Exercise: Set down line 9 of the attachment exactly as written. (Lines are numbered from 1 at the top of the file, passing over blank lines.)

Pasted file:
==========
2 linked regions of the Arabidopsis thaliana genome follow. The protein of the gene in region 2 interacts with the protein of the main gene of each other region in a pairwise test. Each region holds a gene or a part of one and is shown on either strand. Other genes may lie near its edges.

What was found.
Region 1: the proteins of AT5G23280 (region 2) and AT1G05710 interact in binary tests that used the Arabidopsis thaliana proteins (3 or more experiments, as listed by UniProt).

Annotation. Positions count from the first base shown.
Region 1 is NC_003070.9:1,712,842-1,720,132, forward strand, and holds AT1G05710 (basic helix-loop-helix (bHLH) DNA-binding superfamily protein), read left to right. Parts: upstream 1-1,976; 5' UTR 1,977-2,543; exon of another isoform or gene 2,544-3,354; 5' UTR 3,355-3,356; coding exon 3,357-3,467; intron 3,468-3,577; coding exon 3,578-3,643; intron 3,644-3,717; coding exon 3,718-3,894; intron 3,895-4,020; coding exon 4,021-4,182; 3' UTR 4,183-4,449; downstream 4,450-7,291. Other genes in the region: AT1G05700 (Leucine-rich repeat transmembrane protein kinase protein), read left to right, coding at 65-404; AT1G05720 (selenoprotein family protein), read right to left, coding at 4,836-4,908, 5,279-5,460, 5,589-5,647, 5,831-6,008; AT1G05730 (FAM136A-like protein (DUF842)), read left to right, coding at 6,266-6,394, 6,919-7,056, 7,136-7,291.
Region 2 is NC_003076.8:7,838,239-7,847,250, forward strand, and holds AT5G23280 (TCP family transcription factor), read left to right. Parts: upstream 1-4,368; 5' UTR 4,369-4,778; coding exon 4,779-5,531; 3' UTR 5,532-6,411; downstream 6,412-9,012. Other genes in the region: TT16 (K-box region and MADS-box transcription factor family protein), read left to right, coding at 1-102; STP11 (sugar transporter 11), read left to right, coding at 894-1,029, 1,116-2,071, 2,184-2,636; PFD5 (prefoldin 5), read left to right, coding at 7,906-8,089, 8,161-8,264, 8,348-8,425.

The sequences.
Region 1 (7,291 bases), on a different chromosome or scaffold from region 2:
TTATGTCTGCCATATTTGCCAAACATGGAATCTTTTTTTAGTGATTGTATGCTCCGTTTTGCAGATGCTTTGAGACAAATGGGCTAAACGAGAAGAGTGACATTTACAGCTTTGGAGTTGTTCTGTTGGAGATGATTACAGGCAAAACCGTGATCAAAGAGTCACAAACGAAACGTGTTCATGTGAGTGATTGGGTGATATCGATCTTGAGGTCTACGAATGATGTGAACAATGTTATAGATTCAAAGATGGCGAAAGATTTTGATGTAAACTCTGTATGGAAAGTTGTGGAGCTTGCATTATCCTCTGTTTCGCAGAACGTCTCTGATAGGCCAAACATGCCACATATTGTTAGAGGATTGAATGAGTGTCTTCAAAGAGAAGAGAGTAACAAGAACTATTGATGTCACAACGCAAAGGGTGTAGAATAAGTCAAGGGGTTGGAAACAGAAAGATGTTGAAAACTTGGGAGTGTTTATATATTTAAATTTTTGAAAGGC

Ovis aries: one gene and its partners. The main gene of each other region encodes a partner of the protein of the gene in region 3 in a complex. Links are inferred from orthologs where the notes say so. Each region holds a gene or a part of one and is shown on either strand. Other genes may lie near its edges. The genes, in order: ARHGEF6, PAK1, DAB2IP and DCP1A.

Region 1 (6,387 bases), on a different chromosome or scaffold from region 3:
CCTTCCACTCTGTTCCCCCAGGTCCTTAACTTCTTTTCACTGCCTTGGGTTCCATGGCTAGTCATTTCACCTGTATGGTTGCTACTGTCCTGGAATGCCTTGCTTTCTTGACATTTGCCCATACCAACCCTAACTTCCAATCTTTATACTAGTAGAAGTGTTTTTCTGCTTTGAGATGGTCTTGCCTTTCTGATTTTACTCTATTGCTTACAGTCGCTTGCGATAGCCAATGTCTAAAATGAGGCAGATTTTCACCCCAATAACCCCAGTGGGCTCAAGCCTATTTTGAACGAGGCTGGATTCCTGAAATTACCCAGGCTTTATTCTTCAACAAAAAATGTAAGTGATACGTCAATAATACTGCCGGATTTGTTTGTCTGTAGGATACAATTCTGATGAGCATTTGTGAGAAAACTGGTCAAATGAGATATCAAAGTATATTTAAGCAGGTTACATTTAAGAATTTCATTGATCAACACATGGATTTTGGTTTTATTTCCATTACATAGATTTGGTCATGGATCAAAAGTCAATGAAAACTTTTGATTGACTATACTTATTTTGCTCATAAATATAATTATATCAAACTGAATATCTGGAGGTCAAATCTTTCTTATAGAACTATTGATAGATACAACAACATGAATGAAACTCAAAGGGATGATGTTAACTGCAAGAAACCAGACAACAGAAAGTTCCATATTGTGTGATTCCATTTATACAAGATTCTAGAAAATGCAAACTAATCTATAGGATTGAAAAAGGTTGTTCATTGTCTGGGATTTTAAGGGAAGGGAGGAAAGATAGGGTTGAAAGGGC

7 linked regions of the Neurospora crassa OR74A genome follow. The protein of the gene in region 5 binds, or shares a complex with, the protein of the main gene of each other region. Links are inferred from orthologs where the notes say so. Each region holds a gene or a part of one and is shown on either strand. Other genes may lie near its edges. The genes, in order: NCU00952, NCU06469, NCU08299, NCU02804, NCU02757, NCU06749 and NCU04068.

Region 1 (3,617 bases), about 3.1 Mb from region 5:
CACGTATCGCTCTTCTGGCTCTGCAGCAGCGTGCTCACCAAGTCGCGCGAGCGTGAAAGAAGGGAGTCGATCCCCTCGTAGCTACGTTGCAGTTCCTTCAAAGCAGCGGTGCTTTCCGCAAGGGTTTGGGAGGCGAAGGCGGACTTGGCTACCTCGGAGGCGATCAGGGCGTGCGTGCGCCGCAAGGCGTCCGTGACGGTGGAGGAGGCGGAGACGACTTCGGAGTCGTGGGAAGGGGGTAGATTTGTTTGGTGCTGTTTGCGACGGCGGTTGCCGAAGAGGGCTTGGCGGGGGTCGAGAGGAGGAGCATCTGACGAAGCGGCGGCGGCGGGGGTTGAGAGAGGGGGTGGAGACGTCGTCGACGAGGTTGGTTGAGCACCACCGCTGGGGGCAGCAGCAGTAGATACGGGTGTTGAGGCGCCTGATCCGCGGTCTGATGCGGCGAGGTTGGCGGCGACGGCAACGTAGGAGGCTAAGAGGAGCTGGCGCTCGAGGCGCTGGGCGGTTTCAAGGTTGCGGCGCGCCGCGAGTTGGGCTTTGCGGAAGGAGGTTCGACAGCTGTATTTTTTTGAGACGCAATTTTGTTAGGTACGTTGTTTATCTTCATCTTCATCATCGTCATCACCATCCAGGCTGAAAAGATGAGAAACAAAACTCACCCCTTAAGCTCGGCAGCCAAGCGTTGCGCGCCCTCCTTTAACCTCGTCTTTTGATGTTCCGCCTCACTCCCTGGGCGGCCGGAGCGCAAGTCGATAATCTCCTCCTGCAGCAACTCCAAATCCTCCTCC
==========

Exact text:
TTATGTCTGCCATATTTGCCAAACATGGAATCTTTTTTTAGTGATTGTATGCTCCGTTTTGCAGATGCTTTGAGACAAATGGGCTAAACGAGAAGAGTGACATTTACAGCTTTGGAGTTGTTCTGTTGGAGATGATTACAGGCAAAACCGTGATCAAAGAGTCACAAACGAAACGTGTTCATGTGAGTGATTGGGTGATATCGATCTTGAGGTCTACGAATGATGTGAACAATGTTATAGATTCAAAGATGGCGAAAGATTTTGATGTAAACTCTGTATGGAAAGTTGTGGAGCTTGCATTATCCTCTGTTTCGCAGAACGTCTCTGATAGGCCAAACATGCCACATATTGTTAGAGGATTGAATGAGTGTCTTCAAAGAGAAGAGAGTAACAAGAACTATTGATGTCACAACGCAAAGGGTGTAGAATAAGTCAAGGGGTTGGAAACAGAAAGATGTTGAAAACTTGGGAGTGTTTATATATTTAAATTTTTGAAAGGC